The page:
There are some who perceive a double Tetraktys in the thirteen stars of the Great Seal of the United States. Here it is, on the reverse side of the dollar bill. Each triangle (my overlay) frames the symbol’s ten points.
Detail of the Great Seal on the reverse side of the U.S. dollar bill
Given the absence of this notion from the official annotation of the emblem of 1782, a skeptic will the force of illustion at work. Numerology is a powerful lens, prone to creative projection onto any patterned surface—particularly an iconographically charged image like the Great Seal.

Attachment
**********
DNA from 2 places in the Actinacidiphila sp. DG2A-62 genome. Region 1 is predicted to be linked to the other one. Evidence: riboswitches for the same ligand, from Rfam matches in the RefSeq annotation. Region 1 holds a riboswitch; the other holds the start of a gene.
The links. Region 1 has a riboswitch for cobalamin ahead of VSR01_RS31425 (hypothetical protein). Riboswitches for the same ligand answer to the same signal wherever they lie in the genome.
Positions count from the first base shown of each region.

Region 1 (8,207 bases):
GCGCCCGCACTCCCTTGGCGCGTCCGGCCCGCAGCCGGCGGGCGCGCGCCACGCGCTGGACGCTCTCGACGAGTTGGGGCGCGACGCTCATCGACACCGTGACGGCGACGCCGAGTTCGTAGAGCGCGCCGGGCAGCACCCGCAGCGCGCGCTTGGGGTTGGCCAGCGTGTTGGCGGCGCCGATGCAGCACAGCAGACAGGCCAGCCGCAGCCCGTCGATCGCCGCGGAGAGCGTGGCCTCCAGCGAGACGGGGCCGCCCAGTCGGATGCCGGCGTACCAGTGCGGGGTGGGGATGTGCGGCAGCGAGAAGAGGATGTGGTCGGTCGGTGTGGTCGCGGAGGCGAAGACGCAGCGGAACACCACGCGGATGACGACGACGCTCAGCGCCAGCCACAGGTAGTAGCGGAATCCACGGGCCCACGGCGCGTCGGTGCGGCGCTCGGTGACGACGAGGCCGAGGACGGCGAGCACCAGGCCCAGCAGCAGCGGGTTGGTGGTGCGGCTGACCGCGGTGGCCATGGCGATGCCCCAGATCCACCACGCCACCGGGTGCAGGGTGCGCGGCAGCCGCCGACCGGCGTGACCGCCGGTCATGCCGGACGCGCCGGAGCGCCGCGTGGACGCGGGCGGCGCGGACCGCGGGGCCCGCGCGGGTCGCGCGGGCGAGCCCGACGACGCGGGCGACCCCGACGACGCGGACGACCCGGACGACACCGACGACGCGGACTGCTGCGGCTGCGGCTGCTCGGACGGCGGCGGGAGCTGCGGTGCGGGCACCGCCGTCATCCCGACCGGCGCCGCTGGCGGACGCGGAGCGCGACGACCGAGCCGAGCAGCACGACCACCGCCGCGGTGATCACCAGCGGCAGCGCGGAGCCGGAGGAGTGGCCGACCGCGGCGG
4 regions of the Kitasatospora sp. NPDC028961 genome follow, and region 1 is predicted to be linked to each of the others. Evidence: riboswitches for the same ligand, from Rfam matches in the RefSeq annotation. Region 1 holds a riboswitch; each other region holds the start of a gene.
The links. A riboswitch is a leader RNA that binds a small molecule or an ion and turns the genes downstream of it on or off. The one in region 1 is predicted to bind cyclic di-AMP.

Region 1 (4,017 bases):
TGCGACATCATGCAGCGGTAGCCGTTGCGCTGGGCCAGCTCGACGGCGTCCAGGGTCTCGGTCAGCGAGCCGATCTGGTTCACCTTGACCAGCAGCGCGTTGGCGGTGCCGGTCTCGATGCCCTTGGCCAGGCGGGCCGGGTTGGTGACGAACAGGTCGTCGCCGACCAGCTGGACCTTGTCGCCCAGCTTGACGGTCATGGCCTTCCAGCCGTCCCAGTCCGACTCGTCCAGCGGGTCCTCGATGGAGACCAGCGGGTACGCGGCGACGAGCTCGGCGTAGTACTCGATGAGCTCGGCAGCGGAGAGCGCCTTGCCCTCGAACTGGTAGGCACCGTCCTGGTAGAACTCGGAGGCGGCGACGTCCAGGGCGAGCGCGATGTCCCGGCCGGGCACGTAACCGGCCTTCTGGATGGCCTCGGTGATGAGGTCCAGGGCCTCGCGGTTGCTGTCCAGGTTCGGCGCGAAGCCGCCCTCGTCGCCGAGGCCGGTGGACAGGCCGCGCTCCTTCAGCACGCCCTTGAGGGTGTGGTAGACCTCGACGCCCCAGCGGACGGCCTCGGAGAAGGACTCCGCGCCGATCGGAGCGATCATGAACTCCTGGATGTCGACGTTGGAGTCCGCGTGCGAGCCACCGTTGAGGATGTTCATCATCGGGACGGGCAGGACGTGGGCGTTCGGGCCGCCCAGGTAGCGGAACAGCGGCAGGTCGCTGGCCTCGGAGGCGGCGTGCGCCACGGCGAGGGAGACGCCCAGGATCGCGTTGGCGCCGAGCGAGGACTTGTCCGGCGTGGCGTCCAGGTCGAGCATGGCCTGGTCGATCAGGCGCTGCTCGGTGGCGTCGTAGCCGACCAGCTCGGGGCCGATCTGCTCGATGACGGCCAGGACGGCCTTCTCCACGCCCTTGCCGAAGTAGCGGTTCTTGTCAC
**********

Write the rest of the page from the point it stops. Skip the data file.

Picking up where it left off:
On the other hand, the Great Seal also contains a pyramid, a symbol closely associated with the Tetraktys. And the Seal’s Latin motto “novus ordo seclorum” (”A new order of the ages”) derives from the Fourth Eclogue of Virgil. This uncharacteristically mystical poem describes the return of the Golden Age of Saturn, a neo-Pythagorean concept. And Virgil, by the way, wrote ten Eclogues…
So there may or may not be able to pull a Tetraktys out from your pocket. But tug hard enough, and you can pull out a long historico-mystical yarn!